As if this weren’t concern enough, what should we make of the fact that The Myth was published by the Intercollegiate Studies Institute? According to their dogwhistle-laden mission, ISI is dedicated to promoting the advancement of “Western civilization,” a topic evidently under threat and “rarely taught” in the U.S. classroom. ISI also actively promotes “The values, customs, conventions, and norms of the Judeo-Christian tradition” because these “inform and guide a free society” and “[w]ithout such ordinances, society induces its decay by embracing a relativism that rejects an objective moral order.” In brief, this is an Institute with some very loaded ideological axes to grind. And Fernández-Morera is happy to do the grinding. Even if we accept the archaeological reasoning deployed here—i.e., that Fernández-Morera has indeed restored to truth realities hitherto ignored in the archive—the book’s particular rhetoric warmly and dangerously invites an Islamophobia that is in direct harmony with ISI’s political agenda of safeguarding the embattled civilization of Western Judeo-Christianity.
So why are we silent? Why no #MythFail hashtag? Why no #AndalusiaGate? Why no symposia or op-eds to set the record straight?
Maybe the case is simply that we have chosen to not dignify this work with a response. In one of the few negative reviews of the book that I’ve been able to find, self-professed conservative historian Thomas Madden predicts just that: “This book will change few minds. Professional scholars will dismiss it as an angry screed, unworthy of serious attention.”
I agree. But our resulting silence has serious consequences. It is probably not at all surprising that Fernández-Morera would be championed by a conservative publication as their number 3 on a list of “Top Ten Contemporary Academics Helping the Political Right” or lauded in a review by the author of a book called The Left is Never Right. One can imagine how this line of thought might go: see, Muslim tolerance is a liberal myth! Sharia lawyers are coming to force your daughters to wear hijab! Travel ban time (#MAGA)! On the other hand, maybe it is a little surprising that even liberal media outlets like HuffingtonPost approve of the debunking of a myth whose stranglehold on the field itself constitutes a myth. And more injurious still, even some very well-respected Hispanists, like Noël Valis (Yale University) and Antonio Carreño (Brown University, emeritus), contributed publicity blurbs for the dust jacket, praising the book’s iconoclasm. I genuinely trust that this last move reflects their own status as researchers who work primarily outside of Medieval Iberian Studies and who are thus simply less familiar with the broader bibliography that so deeply undermines the book’s claims. And yet, their names are there, communicating scholarly legitimacy.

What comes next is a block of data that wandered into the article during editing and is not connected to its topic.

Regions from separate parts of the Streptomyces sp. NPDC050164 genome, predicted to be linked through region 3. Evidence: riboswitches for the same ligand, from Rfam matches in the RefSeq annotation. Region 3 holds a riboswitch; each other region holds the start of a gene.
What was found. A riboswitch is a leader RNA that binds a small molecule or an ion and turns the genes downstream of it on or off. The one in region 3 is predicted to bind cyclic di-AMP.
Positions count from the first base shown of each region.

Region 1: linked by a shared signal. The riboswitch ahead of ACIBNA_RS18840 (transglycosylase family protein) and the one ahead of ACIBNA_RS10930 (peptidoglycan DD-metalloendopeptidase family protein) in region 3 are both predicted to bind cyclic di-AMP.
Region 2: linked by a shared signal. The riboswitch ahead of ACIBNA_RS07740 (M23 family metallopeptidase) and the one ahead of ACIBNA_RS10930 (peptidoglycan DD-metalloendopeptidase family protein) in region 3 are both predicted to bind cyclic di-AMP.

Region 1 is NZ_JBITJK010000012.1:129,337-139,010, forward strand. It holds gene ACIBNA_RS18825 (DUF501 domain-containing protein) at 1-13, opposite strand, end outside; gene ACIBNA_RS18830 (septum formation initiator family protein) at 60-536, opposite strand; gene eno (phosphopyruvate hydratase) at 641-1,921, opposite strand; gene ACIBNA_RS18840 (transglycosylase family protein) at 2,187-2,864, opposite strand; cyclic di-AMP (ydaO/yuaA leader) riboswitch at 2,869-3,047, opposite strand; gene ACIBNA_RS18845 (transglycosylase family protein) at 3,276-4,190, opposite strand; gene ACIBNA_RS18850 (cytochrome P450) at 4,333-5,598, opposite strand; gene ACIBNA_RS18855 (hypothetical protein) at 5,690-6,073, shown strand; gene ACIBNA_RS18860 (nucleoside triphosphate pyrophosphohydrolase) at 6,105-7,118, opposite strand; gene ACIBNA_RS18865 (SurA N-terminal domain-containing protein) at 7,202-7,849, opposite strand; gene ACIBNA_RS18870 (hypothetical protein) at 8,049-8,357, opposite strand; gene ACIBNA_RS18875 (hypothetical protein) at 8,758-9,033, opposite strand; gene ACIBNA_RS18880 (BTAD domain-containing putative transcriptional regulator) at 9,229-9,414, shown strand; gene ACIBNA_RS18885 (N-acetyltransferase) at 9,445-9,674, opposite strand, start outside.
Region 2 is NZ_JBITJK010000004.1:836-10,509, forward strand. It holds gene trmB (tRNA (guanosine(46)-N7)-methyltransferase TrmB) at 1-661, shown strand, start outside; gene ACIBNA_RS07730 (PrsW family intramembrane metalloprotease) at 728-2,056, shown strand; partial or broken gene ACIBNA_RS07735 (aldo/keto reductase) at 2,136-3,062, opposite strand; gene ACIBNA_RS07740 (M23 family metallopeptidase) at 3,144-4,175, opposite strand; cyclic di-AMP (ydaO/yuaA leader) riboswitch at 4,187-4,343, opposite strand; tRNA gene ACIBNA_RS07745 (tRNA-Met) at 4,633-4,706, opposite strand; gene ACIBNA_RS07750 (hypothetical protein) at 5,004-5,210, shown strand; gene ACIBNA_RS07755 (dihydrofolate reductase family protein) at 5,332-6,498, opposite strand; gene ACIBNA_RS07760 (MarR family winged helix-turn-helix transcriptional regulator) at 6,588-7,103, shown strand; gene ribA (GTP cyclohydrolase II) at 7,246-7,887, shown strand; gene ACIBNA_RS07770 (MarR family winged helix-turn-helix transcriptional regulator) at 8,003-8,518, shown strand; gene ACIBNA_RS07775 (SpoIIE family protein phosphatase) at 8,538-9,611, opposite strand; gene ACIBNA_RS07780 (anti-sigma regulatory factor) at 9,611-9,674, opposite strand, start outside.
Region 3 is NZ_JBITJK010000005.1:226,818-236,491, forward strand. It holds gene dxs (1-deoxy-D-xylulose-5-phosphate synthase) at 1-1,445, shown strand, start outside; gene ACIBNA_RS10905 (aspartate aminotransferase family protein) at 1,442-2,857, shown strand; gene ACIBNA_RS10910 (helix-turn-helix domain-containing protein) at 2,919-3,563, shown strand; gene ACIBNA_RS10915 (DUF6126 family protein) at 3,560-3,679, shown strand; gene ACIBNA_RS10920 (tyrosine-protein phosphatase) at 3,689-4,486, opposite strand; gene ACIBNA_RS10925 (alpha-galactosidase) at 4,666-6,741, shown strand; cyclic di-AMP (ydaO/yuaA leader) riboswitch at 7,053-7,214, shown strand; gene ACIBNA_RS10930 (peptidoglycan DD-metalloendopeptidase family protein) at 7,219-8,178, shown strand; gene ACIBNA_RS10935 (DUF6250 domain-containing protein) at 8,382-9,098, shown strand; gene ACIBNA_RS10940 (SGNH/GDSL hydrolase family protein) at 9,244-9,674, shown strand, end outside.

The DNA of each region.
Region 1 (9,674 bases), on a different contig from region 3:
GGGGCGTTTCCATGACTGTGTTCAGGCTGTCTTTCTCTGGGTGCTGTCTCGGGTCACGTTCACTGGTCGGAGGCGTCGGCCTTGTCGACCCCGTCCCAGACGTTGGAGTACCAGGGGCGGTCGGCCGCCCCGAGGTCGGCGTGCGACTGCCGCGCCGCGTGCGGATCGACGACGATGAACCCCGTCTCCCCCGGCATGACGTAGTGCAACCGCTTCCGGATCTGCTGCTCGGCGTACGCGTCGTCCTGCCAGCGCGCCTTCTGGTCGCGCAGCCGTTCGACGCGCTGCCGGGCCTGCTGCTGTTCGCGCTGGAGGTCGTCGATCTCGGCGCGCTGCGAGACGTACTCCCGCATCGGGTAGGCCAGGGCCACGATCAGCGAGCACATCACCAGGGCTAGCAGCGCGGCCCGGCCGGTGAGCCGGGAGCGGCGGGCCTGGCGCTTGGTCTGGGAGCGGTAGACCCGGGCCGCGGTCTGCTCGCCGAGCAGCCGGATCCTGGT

But the problem that I consider far more upsetting here is that by not more vocally resisting The Myth, we have been party to its weaponization. Through our silence we passively condone the poisonous ideologies that champion Fernández-Morera’s work in places like Occidental Observer (a publication dedicated to “White Identity, Interests and Culture”) or on the white nationalist, neo-Nazi website Stormfront or on /4chan hate forums, where Fernández-Morera is referred to in the most enthusiastic terms. Here’s a sample: “Please—nothing annoys me more than politically-correct dolts that believe the ‘Moorish Occupation of Hispania’ was a magical, multi-cultural Utopia where unwashed, barbarian, Christian Whitey learnt [sic] at the feet of his benevolent, clean, civilised [sic] Arab and Negro Muslim overlords. For any interested in why the ‘benevolent, enlightened Moorish overlords’ thought that the negroes were little more than ‘animals,’ and liked destroying cathedrals and killing Spaniards, I advise Stormfronters to read Darío Fernández-Morera ‘The Myth of the Andalusian Paradise.’” (Note: I refuse to link to such sites). We needn’t even go that far down the rabbit hole. Youtube also houses an abundance of abhorrent responses to The Myth.
The problems here obviously go way beyond the fact that Fernández-Morera’s book suffers from defective methodology or suspect ideological biases. This isn’t about the book itself in a vacuum, but about the social and political practices it underwrites. It’s about a worldview of hatred and violence that draws strength from this book. Even if we are radical believers in academic freedom and don’t want to critique Fernández-Morera’s approach, our silence in not responding to the appropriation of his work by white nationalists and supremacists equates to tacit approval. Are we ok with Fernández-Morera misrepresenting our work? No, but maybe we’d rather not bother fighting scholarship that is so evidently absurd. But what about letting our work be appropriated (via The Myth) by hate groups as a means of justifying their abominable views? Such are the wages of our passivity. This is a real-world problem. This is serious.
So, where are we? That is the question. We appear to have been relatively reluctant to visibly enter the fray in 2017, whether it be over what I earlier called #MythFail or other aspects of our work. I’ve wondered here if this may have been due to a measure of confidence that we are already engaged in relevant struggles. Maybe that’s it, but there is clearly much work left to be done: Work to educate the public and our students. Work to educate even our own colleagues. And, most especially, real work to resist hatred. This is work that we need to acknowledge and embrace. I would like to suggest that we take this work seriously. That we do it visibly, openly, loudly. These struggles are not the proprietary domain of Anglo-Saxonists and specialists in Celts or Vikings. Dear Fellow Iberianists: can we please make some noise?
Chad Leahy is an Assistant Professor of Spanish at the University of Denver. His research centers on the politics of Jerusalem in Late Medieval and Early Modern Spain. He has published on a range of topics including Lope de Vega, Cervantes, and the morisco expulsion, and teaches regularly on al-Andalus.